It's been five months since either of the processor giants released a new server processor. Today, both Intel and AMD have new offerings. Intel has updated their 3.6 GHz Xeon to include an additional 1MB of L2 cache, and AMD has bumped their quickest Opteron up 200Mhz to 2.6GHz with the Opteron 252. Neither one of these upgrades is groundbreaking, but they do offer some performance increases, especially the 2MB Xeon. We'll see some more significant releases later this year from both manufacturers with their Dual Core offerings.

Intel's Update

Instead of a clock increase, Intel decided to throw some cache at the existing 3.6 Xeon units. In one of our previous articles, we took a look at a 4MB Gallatin Xeon and compared it to an Opteron. The results showed that the 4MB cache on the Gallatin didn't boast any large increases over that of the Opteron with 1MB of L2 cache. The main reason for that was the 400Mhz bus, which starved the Gallatin of precious bandwidth. Times have changed; Intel recognized the bandwidth issue and today, an extra 1MB of L2 cache on the 800Mhz bus that the Nocona and Irwindale Xeons offer does make a difference. Of course, the difference depends entirely on the workload, which we'll explain further as we reveal our results.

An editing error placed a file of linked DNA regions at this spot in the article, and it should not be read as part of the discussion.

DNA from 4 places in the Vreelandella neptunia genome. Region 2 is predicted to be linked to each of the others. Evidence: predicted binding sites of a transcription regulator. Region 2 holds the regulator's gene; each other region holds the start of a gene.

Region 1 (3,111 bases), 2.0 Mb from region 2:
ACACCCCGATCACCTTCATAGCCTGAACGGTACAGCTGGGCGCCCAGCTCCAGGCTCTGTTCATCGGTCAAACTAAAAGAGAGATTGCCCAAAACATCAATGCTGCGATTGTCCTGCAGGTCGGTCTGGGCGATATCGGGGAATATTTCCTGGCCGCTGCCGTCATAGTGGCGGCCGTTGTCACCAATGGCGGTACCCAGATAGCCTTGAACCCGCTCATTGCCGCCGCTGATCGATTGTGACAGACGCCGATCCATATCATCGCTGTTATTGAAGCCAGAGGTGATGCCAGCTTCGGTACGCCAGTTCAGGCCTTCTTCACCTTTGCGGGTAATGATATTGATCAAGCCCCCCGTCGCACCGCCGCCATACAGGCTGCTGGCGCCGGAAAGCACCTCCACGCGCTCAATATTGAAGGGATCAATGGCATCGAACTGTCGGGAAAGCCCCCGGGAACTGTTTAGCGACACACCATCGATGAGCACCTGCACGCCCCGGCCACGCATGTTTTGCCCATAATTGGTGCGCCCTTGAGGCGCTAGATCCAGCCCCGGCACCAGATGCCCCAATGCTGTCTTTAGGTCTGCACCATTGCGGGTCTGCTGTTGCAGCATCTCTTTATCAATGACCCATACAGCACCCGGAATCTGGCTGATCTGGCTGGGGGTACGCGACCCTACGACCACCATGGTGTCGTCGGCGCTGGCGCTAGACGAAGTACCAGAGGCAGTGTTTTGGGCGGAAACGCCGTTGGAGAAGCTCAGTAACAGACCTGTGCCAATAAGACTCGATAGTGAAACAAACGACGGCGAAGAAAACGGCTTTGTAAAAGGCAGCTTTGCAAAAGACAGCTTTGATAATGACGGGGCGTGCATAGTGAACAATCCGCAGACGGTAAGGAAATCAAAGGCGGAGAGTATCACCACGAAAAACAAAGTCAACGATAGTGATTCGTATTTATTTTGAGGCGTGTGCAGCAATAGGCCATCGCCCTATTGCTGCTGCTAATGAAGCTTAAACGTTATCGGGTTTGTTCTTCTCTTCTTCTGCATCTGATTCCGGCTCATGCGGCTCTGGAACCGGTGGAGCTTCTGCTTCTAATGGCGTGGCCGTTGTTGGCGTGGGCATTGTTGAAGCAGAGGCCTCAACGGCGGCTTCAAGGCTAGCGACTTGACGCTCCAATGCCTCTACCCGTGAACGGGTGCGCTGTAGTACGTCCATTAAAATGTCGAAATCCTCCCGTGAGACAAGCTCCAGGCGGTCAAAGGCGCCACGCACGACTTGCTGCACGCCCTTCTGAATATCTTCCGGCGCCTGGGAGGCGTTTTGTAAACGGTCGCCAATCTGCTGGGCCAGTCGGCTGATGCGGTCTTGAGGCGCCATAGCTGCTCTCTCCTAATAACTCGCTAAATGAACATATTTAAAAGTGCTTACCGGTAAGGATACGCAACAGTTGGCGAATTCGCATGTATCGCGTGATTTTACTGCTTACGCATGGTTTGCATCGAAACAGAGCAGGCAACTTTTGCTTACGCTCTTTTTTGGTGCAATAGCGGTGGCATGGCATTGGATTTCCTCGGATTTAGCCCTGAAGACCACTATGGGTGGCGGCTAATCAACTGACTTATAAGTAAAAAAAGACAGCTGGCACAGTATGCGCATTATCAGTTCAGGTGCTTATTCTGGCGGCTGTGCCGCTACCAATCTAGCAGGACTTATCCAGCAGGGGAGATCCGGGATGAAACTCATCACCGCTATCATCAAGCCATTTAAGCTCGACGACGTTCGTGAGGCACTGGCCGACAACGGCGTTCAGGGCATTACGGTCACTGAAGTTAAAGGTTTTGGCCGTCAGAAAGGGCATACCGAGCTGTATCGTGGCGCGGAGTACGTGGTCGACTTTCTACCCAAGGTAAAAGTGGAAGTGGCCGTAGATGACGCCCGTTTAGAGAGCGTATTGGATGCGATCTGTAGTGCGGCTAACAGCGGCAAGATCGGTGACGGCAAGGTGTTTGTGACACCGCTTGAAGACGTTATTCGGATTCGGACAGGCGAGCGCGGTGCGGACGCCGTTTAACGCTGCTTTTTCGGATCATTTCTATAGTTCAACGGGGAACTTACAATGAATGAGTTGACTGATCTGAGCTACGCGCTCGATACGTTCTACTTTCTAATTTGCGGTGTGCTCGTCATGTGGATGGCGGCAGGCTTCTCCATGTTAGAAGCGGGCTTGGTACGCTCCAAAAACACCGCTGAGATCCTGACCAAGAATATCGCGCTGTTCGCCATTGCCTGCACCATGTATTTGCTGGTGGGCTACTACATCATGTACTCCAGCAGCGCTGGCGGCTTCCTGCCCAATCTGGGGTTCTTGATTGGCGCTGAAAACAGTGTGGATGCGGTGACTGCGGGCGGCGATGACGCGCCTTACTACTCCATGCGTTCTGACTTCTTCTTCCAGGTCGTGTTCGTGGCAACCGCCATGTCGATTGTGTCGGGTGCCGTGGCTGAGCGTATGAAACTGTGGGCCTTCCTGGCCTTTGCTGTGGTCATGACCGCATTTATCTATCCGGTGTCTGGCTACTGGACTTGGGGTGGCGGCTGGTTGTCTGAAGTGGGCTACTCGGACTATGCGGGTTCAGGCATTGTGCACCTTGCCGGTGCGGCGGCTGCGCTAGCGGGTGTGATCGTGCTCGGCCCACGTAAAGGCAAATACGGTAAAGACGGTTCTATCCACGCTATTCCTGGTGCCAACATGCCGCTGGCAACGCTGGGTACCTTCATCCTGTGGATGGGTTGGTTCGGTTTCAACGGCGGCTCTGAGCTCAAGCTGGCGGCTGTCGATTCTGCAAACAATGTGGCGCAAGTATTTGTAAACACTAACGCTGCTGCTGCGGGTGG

AMD's Update

The Opteron 252 is mostly a clock speed increase from 2.4GHz to 2.6GHz, but there are a few of other differences that are worth mentioning. The packaging has changed on the new 252 from ceramic to organic - you can see the difference from a 250 to the 252 below. Aside from the packaging, AMD has also thrown in SSE3 instructions, increased the HyperTransport to 1GHz, and the 252 is manufactured on 90nm. As for the Dual Core roadmap for AMD, it remains on schedule for mid-2005. Dual core Opterons will be socket compatible with existing 940 pin sockets that support 90nm (95W/80A).

   
Click images to enlarge.

64bit SQL Server Tests?